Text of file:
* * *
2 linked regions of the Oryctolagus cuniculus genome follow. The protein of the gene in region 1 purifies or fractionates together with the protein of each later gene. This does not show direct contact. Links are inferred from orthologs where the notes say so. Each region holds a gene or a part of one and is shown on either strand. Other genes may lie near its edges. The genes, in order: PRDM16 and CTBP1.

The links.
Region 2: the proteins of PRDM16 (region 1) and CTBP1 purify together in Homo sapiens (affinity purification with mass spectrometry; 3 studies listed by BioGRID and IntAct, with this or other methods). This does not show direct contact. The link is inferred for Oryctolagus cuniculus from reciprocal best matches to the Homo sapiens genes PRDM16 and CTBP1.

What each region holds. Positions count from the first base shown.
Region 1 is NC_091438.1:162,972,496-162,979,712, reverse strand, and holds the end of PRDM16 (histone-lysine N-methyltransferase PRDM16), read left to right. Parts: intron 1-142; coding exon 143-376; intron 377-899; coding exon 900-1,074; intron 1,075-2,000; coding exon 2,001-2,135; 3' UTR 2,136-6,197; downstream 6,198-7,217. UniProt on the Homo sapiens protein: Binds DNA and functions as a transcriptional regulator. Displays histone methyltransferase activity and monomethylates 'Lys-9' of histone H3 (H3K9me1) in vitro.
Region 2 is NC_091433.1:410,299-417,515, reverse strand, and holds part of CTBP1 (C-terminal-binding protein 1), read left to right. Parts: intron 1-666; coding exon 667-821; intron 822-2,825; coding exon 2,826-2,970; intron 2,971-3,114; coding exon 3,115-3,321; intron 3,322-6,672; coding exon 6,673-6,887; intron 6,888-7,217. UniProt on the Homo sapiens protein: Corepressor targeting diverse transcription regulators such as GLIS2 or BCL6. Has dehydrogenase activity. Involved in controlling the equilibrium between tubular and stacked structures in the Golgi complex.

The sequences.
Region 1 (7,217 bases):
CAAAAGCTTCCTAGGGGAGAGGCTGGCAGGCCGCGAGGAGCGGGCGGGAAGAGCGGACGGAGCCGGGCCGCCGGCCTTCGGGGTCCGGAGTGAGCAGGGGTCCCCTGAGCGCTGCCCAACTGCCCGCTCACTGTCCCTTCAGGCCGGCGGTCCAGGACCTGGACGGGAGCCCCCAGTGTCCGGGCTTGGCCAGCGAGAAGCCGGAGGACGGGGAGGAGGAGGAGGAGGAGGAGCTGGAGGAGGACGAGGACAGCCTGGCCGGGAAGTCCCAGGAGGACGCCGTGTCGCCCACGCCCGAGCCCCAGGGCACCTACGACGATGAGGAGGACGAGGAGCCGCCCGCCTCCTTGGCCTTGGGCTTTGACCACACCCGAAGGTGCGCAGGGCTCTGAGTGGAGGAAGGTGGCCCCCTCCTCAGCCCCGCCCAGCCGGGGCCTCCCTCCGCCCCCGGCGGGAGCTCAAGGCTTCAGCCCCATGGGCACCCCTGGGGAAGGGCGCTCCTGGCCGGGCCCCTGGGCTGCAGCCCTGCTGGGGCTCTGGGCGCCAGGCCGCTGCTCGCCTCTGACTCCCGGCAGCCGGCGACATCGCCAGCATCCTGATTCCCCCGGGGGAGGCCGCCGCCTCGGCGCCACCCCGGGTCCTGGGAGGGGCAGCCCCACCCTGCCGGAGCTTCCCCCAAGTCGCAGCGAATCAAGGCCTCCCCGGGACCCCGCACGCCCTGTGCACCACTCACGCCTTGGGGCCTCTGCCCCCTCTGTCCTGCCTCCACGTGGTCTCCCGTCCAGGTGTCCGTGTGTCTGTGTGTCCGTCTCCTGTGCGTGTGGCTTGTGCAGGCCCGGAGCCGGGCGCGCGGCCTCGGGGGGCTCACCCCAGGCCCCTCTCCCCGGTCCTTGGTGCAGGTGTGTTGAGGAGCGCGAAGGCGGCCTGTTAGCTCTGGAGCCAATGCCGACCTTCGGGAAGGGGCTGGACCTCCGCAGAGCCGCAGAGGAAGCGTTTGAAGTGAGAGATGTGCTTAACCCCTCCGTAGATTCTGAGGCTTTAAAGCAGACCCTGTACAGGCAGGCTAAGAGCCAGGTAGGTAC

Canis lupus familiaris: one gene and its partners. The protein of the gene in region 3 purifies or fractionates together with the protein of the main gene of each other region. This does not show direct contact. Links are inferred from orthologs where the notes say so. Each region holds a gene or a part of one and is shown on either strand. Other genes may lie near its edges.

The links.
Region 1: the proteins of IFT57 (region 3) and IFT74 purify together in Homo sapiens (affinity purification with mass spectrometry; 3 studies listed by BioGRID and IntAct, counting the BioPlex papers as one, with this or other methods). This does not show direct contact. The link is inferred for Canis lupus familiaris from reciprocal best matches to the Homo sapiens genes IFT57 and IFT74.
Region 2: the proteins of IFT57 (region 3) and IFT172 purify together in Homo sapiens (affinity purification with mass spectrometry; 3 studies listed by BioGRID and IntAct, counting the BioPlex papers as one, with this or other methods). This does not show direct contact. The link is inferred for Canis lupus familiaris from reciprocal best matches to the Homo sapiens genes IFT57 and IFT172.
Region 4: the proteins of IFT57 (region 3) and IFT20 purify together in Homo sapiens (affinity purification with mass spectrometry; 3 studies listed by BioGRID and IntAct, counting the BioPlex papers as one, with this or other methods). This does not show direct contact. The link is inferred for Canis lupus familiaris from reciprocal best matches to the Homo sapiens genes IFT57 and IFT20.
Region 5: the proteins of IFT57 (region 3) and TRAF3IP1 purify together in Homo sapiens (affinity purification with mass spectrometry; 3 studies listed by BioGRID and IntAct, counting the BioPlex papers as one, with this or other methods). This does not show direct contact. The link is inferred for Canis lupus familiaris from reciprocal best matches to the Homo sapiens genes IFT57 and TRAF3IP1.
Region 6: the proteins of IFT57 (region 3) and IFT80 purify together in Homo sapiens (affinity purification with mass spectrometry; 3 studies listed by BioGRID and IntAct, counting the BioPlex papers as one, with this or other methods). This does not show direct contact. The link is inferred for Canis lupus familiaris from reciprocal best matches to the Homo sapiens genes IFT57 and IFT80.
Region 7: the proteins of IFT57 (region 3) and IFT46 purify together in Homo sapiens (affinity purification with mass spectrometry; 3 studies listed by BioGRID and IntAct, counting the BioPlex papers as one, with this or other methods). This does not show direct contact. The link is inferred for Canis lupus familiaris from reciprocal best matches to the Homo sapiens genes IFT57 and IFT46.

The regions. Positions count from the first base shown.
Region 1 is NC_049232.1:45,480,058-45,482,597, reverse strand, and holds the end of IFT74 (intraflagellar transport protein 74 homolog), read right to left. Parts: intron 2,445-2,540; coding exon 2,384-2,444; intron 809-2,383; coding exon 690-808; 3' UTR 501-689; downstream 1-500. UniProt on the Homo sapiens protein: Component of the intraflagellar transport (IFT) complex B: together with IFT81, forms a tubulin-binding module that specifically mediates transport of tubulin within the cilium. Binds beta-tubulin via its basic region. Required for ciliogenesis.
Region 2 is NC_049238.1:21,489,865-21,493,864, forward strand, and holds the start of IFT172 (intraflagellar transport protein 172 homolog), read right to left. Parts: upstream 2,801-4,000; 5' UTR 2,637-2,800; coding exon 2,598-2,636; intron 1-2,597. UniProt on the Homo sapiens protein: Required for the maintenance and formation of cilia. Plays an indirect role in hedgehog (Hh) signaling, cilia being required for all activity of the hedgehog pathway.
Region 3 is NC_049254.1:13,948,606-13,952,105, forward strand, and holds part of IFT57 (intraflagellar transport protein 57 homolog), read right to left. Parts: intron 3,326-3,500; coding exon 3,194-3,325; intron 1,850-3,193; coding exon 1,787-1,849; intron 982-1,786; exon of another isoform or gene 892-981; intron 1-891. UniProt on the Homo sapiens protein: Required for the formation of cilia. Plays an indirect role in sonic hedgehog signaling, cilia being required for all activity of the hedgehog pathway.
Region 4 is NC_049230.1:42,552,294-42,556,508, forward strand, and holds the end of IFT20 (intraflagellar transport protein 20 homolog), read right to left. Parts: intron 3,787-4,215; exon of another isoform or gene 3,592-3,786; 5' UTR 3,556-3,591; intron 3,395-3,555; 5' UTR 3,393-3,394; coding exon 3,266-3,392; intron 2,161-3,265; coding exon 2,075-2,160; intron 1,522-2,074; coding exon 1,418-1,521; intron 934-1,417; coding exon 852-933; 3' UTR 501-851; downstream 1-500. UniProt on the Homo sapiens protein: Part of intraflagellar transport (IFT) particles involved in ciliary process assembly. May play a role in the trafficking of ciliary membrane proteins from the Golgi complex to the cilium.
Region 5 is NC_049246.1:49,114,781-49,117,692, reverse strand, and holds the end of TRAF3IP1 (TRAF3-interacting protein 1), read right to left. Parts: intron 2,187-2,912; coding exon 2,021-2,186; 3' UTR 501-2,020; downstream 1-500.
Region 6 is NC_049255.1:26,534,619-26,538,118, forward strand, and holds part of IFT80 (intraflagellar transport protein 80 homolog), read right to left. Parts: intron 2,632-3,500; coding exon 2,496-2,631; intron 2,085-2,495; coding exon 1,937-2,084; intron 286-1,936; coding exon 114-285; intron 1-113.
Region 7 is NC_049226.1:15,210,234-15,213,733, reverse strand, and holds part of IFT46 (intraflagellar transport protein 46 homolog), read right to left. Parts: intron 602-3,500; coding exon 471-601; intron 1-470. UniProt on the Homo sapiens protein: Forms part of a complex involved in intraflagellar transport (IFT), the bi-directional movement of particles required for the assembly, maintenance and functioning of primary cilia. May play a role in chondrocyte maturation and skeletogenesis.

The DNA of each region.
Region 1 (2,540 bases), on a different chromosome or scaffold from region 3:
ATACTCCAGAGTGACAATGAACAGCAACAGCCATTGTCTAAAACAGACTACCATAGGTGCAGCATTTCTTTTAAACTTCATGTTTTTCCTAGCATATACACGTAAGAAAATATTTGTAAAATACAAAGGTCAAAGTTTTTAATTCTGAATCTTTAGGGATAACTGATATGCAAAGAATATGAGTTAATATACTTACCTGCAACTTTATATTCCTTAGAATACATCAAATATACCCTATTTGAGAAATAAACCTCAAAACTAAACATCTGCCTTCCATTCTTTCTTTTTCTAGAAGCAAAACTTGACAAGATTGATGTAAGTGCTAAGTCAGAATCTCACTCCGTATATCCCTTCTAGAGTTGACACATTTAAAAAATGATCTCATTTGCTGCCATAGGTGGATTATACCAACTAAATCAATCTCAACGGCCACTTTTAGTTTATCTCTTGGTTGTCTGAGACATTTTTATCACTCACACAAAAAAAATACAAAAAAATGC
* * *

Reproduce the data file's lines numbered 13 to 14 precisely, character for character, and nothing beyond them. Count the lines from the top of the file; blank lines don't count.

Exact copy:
Region 2: the proteins of IFT57 (region 3) and IFT172 purify together in Homo sapiens (affinity purification with mass spectrometry; 3 studies listed by BioGRID and IntAct, counting the BioPlex papers as one, with this or other methods). This does not show direct contact. The link is inferred for Canis lupus familiaris from reciprocal best matches to the Homo sapiens genes IFT57 and IFT172.
Region 4: the proteins of IFT57 (region 3) and IFT20 purify together in Homo sapiens (affinity purification with mass spectrometry; 3 studies listed by BioGRID and IntAct, counting the BioPlex papers as one, with this or other methods). This does not show direct contact. The link is inferred for Canis lupus familiaris from reciprocal best matches to the Homo sapiens genes IFT57 and IFT20.